Origin Of Internal Revenue Service
The roots of IRS go back to the Civil War when President Lincoln and Congress, in 1862, created the position of commissioner of Internal Revenue and enacted an income tax to pay war expenses. The income tax was repealed 10 years later. Congress revived the income tax in 1894, but the Supreme Court ruled it unconstitutional the following year.
In 1913, Wyoming ratified the 16th Amendment, providing the three-quarter majority of states necessary to amend the Constitution. The 16th Amendment gave Congress the authority to enact an income tax. That same year, the first Form 1040 appeared after Congress levied a 1 percent tax on net personal incomes above $3,000 with a 6 percent surtax on incomes of more than $500,000.
In 1918, during World War I, the top rate of the income tax rose to 77 percent to help finance the war effort. It dropped sharply in the post-war years, down to 24 percent in 1929, and rose again during the Depression. During World War II, Congress introduced payroll withholding and quarterly tax payments.
1913 Form 1040 (PDF 126KB, 4 pages, including instructions)
A New Name
In the 50s, the agency was reorganized to replace a patronage system with career, professional employees. The Bureau of Internal Revenue name was changed to the Internal Revenue Service. Only the IRS commissioner and chief counsel are selected by the president and confirmed by the Senate.
Today’s IRS Organization
The IRS Restructuring and Reform Act of 1998 prompted the most comprehensive reorganization and modernization of IRS in nearly half a century. The IRS reorganized itself to closely resemble the private sector model of organizing around customers with similar needs.
Note: Even in 1913, the most prominent part of the 1040 was the Penalty Provision.
In late 2017, Congress passed the first major tax reform in over three decades. This Essay considers the constitutional concerns raised by Section 965 (the “Mandatory Repatriation Tax”), a central provision of the new tax law that imposes a one-time tax on U.S.-based multinationals’ accumulated foreign earnings.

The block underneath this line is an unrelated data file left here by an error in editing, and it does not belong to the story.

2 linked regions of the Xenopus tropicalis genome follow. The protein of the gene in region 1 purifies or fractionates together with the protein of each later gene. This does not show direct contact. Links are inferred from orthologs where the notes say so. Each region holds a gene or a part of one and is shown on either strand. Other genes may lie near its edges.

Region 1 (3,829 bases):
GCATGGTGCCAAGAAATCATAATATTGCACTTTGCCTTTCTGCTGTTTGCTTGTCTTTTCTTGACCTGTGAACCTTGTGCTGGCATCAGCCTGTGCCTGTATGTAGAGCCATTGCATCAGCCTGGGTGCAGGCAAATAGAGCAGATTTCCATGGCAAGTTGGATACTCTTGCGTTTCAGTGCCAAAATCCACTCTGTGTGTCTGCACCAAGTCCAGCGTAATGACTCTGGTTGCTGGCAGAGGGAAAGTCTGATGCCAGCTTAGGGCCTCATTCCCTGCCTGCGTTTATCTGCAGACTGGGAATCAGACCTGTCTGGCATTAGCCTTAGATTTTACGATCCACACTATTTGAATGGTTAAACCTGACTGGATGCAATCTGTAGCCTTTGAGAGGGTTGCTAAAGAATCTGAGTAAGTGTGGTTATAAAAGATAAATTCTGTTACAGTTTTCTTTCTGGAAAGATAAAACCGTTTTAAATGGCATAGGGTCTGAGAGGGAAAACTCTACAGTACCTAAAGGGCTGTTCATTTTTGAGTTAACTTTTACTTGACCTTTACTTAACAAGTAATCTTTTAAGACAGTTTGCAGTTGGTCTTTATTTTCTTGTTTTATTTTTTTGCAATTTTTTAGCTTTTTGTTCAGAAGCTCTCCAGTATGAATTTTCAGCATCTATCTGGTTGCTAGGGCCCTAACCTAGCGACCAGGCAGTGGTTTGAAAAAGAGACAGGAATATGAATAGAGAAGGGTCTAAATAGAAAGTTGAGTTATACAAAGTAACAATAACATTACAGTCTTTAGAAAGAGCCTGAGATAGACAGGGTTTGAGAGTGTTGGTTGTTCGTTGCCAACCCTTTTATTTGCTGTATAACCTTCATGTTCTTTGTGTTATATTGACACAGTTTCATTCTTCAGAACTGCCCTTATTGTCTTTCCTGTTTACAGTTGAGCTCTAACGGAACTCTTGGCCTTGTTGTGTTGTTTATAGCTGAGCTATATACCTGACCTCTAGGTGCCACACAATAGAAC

First, this Essay argues that Congress lacks the power to directly tax wealth without apportionment among the states. Congress’s power to tax is expressly granted, and constrained, by the Constitution. While the passage of the Sixteenth Amendment mooted many constitutional questions by expressly allowing Congress to tax income from whatever source derived, this Essay argues the Mandatory Repatriation Tax is a wealth tax, rather than an income tax, and is therefore unconstitutional.
Second, even if the Mandatory Repatriation Tax is found to be an income tax (or, alternatively, an excise tax), the tax is nevertheless unconstitutionally retroactive. While the Supreme Court has generally upheld retroactive taxes at both the state and federal level over the past few decades, the unprecedented retroactivity of the Mandatory Repatriation Tax — and its potential for taxing earnings nearly three decades after the fact — raises unprecedented Fifth Amendment due process concerns.
Here is a copy of the paper …
The point is that the transition tax is not a tax on income. It is a tax on “fake income”. It is “fake income” on two levels:
First, by definition it is not based on income. It is based on a pool of capital that was not subject to taxation when it was earned.
Second, Sec. 965 deems it to be income precisely because it not actual income which is based on any realization event.
Is this the simplest argument for why the Section 965 transition tax may be unconstitutional?
Have questions? Contact John Richardson.
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